Two steps up to the chancel. It is also marked by the rood screen, by Douglas, in late Gothic style, with seven openings, tracery in the heads of the openings and a decorative crest; it also carries a small calvary cross at the centre. Quarry and encaustic tiles. Choir stalls and prayer desk in style similar to the pews. Chancel celure, also by Douglas, of barrel form in six facets with traceried panels and carved ribs. Blocked priest's door at south with water stoup. One step up to sanctuary. Stone and timber reredos with Crucifixion beneath a canopy, 1890, designed by Douglas and carved by Griffiths of Chester.

The Royal Arms of George IV are displayed in a frame on the south wall. Good collection of mural monuments, including a Baroque memorial to Humphrey Kynaston of Bryngwyn [1695]; a draped marble to Thomas Evans of Llanbrogan [1826] by Carline, Shrewsbury; several military monuments and windows, to members of the Bonnor Morris family. Stained glass throughout, including the three Norman windows at the east: the top window shows Christ, at left King David, and at right St Germanus, bishop.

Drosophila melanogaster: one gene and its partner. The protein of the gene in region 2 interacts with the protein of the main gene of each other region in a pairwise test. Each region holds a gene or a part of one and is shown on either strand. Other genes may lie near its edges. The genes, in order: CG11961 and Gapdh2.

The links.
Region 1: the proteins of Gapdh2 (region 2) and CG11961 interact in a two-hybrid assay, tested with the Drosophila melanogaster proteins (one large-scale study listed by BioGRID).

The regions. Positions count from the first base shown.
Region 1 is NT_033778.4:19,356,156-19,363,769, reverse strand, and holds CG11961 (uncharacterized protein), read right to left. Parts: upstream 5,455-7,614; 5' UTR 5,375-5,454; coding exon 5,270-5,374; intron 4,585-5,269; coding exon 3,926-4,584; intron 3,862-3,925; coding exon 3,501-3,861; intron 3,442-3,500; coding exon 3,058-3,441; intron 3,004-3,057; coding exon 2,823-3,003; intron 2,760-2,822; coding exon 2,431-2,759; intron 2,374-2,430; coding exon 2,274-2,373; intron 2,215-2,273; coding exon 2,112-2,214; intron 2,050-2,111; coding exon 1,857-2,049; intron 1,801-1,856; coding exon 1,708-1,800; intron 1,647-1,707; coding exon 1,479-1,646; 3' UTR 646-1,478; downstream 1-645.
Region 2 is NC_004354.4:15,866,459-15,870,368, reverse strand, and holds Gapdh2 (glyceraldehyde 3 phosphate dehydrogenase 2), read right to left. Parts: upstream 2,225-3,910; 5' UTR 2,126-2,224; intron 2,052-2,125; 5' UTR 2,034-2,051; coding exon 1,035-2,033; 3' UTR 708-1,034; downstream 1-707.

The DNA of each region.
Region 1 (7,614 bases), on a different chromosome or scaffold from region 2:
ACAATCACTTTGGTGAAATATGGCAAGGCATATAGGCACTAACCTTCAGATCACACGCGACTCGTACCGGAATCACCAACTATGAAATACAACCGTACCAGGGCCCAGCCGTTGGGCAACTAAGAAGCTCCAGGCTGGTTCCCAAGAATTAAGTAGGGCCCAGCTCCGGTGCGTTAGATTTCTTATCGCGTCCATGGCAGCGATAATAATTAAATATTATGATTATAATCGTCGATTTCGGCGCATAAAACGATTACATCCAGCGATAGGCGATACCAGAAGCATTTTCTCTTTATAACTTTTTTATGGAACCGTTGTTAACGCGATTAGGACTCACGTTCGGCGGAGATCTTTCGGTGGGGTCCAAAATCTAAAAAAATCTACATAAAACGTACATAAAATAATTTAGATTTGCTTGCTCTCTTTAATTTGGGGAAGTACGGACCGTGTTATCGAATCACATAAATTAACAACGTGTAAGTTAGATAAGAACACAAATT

Reasons for Listing

Listed at Grade II* as a church with substantial Norman and later mediaeval remains (authoritatively judged the most complete Norman church in Montgomeryshire), which has been restored to a high standard by two leading C19 provincial architects, Penson and Douglas.

Recommended Books

Other nearby listed buildings

  • II Sundial in St Garmon's Churchyard
    Beside the path from St Garmon's Lychgate to the church.
  • II St Garmon's Church Lychgate
    At the south side of the churchyard of St Garmon, set into a rough stone wall with a simple iron gate to the left side.
  • II Plas-yn-dinas Public House
    At right angles to the road on the sharp corner immediately to S of the churchyard.
  • II Plas Cain
    At the north-west end of the village street of Llanfechain beside Llanfechain Bridge.
  • II Llanfechain Bridge
    Over the River Cain at the north side of the village of Llanfechain.
  • II Old Talbot Inn
    At east side of road to the north side of Llanfechain Bridge.
  • II Maes-y-llan
    At north side of the B4393, at the west side of the turning to the centre of Llanfechain village.
  • II Ty-newydd
    At south side of the B4393, 100 m west of the turning for the centre of Llanfechain village.